How to keep fishing worms alive

Updated February 21, 2017

One of the absolute best baits for fishing is worms, whether they are earthworms or night crawlers. Worms can be obtained for fishing in various ways. They can be caught by hand at night using a flashlight, dug up from loose soil, found under moist leaves and logs, or purchased from bait and tackle shops or any store that sells bait. The effort and cost that goes into using worms for fishing bait can be considerable over the course of the entire fishing season, so keeping them alive until you go fishing again can save both work and money.

Keep your worms on ice when fishing in the heat. A common problem for many anglers is worms perishing from the hot temperatures of summer, even when they are kept in the shade or in a tackle box. Bring a cooler with ice in it and keep the container of worms in it on top of the ice to ensure that the worms stay fresh and alive.

Build a box for your worms to stay alive in until you go fishing. The box doesn't need to be large. A 2 foot by 3 foot by 2 foot box will suffice. Fill the box with potting soil, loose soil or dampened newspaper. Keep the bedding moist and damp, but do not add too much water as this will eventually drown the worms. Place your box in a shady area. Bury it in the ground if possible, leaving 3 inches above the ground. Cover it with wet burlap or leaves and straw. Sprinkle cracker crumbs or some corn meal on top each day for food and make sure that the moisture level stays high, but not too high. This you will learn by trial and error. Do not overpopulate your box with worms.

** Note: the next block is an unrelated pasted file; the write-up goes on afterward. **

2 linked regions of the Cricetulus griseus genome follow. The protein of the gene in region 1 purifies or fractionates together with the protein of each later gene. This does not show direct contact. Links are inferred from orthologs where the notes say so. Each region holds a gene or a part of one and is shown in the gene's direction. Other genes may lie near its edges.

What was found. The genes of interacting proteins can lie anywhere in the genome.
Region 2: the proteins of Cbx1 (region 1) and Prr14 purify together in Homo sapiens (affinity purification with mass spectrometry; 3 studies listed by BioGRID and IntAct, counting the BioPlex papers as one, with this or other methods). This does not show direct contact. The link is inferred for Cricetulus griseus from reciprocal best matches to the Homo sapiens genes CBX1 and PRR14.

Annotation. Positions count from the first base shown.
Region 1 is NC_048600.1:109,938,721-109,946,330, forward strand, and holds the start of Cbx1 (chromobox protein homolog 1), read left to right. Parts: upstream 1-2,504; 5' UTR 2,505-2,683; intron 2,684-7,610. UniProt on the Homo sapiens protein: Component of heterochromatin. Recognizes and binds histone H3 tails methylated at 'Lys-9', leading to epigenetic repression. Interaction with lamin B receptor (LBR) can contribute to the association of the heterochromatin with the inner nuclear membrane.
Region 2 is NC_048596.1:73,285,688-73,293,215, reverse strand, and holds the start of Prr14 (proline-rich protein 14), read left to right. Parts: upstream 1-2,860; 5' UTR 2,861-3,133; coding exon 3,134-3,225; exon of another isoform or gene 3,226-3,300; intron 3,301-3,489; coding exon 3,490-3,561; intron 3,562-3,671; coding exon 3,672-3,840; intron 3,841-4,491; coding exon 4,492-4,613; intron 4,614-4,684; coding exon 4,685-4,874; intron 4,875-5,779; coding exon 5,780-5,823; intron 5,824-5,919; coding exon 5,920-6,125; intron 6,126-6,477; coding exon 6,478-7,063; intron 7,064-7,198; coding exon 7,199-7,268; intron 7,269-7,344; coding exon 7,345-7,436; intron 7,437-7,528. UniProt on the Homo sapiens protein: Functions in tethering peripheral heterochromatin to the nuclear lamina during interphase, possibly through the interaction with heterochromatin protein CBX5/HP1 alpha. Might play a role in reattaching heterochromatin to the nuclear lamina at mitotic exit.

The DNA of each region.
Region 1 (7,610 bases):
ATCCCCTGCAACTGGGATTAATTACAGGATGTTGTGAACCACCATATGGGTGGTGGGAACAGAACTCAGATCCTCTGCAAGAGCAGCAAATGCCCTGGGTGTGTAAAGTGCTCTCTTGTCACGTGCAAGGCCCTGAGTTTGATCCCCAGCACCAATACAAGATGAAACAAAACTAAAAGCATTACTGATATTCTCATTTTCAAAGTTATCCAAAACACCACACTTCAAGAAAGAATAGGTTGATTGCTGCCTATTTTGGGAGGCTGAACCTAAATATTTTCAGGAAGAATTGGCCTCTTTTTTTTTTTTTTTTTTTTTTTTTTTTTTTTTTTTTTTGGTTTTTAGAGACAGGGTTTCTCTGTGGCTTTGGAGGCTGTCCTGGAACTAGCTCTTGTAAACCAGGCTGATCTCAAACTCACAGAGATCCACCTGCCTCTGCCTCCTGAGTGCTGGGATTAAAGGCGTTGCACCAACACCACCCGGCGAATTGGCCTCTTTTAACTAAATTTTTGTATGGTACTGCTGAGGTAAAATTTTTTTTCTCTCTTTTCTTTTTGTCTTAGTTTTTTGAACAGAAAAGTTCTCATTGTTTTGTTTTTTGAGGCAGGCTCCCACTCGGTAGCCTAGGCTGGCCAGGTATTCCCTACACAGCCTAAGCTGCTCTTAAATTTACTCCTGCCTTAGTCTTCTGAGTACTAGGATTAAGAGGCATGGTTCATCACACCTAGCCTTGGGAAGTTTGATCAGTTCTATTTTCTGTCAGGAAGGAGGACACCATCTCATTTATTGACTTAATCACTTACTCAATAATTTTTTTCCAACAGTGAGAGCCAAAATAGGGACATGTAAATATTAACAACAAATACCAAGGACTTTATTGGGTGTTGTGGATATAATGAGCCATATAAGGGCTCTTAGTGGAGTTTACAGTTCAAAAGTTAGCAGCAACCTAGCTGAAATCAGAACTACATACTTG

Keep your worms in a kiddies pool, the basement or in another cool, damp area. Fill the pool with peat moss, potting soil, rich loose soil or a combination of the three. Keep the bedding damp, but again be careful not to make it too wet to avoid drowning your worms.

Dig a hole in your backyard in a very shady area and line it with landscaping tarp. Surround the edges with breeze blocks and then fill the hole back in with the original dirt mixed with some potting soil. Keep the hole covered with straw or moist leaves and ensure that it is damp by watering it a little from time to time. Put your fishing worms in the hole and place a fine wire mesh over the hole to keep the worms from escaping.

Keep your night crawlers in the refrigerator. Place them in a plastic coffee container with some peat moss or potting soil. Do not put in more than two dozens worms in a single container. These worms will stay alive for as long as a month and longer if you consistently change the moss or soil. Be sure to label the containers.

Cite this Article A tool to create a citation to reference this article Cite this Article

About the Author

John Lindell has written articles for "The Greyhound Review" and various other online publications. A Connecticut native, his work specializes in sports, fishing and nature. Lindell worked in greyhound racing for 25 years.